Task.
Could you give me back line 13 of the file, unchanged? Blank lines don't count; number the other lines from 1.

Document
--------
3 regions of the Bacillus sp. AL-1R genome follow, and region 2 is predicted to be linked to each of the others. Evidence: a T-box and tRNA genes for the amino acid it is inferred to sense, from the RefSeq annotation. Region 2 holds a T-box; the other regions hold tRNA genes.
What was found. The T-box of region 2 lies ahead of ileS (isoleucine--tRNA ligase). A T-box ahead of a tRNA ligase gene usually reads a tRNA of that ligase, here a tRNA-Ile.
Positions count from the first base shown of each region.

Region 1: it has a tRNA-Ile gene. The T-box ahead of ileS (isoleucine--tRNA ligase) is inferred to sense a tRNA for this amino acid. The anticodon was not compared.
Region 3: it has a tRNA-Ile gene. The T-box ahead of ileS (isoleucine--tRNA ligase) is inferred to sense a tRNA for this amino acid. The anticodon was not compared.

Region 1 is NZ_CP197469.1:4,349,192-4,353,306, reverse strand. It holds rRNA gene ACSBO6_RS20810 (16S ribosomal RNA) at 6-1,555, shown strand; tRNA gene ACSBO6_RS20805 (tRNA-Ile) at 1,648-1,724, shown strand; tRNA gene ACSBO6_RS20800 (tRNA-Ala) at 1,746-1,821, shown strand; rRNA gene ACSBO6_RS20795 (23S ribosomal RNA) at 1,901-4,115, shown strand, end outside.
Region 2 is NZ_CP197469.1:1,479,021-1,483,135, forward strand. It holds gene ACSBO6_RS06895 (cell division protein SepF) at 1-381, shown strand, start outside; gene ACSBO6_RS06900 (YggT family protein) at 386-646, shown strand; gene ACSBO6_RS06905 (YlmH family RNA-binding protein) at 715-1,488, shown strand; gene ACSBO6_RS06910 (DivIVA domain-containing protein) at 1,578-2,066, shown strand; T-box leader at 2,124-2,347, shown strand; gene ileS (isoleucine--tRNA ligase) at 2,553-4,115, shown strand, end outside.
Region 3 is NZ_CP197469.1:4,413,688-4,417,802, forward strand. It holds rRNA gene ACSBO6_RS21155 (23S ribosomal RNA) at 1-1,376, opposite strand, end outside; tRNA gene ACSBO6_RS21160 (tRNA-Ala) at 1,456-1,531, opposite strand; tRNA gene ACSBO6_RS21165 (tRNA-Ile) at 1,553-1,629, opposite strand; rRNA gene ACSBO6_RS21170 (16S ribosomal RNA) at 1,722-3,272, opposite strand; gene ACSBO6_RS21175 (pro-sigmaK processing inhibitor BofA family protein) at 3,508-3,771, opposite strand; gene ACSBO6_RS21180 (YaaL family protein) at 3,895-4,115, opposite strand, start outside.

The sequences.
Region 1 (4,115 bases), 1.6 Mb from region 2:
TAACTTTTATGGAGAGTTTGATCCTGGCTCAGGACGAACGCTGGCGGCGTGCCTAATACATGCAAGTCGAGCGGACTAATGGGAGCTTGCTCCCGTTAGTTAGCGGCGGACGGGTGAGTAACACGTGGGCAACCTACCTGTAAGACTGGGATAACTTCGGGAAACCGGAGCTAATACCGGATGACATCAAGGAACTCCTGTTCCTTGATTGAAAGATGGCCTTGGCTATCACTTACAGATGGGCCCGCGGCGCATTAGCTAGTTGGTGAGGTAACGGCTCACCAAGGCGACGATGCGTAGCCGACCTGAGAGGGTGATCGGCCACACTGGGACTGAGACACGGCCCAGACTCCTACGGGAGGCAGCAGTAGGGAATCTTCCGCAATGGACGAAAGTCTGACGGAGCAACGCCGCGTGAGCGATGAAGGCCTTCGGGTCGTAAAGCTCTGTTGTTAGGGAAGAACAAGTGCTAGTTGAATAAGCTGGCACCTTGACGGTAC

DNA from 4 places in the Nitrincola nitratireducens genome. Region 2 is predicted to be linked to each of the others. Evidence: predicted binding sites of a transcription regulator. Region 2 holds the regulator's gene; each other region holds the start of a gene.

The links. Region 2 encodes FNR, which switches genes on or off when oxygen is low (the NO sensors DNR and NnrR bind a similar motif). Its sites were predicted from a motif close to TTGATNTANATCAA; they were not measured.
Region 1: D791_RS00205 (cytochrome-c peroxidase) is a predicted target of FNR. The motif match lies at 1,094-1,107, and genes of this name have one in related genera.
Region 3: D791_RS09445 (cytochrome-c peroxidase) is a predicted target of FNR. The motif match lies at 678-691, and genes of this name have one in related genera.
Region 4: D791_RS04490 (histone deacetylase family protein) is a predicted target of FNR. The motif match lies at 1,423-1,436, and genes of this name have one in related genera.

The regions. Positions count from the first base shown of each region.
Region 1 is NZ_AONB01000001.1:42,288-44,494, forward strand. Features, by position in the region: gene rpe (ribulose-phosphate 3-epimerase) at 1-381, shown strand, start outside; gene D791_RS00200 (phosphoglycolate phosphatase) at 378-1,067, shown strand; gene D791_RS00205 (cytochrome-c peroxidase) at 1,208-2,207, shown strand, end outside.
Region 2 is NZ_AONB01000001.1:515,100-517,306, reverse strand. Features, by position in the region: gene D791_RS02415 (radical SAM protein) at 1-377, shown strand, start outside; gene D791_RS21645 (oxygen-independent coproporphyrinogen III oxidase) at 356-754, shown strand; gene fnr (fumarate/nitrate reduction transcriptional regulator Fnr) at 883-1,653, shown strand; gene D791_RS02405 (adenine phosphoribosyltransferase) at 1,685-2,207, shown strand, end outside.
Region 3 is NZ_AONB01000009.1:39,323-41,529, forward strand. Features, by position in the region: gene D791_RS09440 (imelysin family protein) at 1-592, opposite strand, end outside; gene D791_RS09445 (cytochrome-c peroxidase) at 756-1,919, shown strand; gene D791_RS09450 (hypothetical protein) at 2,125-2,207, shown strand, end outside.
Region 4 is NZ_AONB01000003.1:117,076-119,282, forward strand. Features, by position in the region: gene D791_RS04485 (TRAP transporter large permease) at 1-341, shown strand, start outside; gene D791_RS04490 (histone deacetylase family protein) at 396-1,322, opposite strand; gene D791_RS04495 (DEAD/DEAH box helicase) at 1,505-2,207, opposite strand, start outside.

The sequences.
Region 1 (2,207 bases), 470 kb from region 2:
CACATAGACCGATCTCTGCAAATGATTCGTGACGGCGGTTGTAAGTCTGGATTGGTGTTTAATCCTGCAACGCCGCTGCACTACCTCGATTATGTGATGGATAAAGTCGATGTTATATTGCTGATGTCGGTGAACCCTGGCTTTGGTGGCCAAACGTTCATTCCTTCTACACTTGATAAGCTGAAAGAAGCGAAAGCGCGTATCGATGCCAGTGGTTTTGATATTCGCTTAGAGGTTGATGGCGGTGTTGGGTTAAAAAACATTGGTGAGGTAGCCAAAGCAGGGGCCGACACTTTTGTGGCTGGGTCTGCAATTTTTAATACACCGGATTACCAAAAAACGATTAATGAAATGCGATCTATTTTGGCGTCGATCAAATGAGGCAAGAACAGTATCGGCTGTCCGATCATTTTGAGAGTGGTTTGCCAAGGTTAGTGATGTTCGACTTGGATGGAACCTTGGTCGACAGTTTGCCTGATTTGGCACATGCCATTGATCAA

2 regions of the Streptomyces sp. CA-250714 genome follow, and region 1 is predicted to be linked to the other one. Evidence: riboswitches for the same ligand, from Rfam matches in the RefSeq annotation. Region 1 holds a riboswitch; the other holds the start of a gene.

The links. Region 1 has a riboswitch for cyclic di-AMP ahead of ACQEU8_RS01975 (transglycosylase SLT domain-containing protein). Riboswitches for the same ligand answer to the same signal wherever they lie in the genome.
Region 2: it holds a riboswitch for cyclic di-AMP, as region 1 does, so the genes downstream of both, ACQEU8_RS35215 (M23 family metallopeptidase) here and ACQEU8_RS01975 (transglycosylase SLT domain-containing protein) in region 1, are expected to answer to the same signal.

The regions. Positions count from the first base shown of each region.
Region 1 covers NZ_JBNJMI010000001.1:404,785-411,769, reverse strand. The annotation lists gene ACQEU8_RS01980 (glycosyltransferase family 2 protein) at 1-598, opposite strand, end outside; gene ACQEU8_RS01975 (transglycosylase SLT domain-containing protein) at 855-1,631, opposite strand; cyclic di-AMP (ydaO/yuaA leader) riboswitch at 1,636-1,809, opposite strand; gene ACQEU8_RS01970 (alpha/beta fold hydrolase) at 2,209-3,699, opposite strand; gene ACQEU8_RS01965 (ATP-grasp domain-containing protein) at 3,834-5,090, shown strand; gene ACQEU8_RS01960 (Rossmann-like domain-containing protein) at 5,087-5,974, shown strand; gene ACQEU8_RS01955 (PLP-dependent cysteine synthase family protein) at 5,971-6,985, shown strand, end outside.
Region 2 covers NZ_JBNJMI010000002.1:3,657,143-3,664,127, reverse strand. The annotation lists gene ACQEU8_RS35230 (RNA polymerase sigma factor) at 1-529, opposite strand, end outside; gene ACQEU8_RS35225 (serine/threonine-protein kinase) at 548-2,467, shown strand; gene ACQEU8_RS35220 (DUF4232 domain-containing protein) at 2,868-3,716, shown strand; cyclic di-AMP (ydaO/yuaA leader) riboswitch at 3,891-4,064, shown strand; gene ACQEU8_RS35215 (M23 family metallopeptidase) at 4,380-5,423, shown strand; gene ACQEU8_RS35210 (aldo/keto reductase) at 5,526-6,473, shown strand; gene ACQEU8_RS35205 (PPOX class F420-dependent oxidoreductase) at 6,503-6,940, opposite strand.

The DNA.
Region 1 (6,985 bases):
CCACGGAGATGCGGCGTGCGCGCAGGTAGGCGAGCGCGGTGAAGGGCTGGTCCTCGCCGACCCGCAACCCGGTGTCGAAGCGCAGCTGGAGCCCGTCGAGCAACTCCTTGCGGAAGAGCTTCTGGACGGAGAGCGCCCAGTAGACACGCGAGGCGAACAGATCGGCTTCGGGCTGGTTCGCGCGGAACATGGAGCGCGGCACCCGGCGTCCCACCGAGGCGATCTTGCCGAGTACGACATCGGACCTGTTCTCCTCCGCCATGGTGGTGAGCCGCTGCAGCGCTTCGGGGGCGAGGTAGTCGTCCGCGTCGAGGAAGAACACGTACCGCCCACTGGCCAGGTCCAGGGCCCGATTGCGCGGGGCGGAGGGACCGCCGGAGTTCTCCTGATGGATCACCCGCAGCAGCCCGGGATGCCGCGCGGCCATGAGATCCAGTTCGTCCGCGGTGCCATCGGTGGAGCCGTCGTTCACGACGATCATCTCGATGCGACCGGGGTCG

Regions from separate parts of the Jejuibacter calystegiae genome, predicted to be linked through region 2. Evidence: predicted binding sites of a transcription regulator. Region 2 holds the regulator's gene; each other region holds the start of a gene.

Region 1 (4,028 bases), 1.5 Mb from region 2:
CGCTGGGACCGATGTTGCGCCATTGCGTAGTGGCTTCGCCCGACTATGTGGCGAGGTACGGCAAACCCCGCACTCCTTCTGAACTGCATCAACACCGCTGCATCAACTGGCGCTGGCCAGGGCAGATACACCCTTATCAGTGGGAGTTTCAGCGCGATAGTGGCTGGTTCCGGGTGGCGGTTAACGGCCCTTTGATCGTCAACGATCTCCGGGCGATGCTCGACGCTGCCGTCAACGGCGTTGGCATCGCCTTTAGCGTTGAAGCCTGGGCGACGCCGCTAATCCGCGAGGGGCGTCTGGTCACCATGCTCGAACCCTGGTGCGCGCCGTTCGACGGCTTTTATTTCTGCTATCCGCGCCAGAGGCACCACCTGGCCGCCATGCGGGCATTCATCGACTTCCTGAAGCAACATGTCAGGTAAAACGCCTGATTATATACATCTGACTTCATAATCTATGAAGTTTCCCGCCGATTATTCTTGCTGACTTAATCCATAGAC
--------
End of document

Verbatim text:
The links. Region 2 encodes FNR, which switches genes on or off when oxygen is low (the NO sensors DNR and NnrR bind a similar motif). Its sites were predicted from a motif close to TTGATNTANATCAA; they were not measured.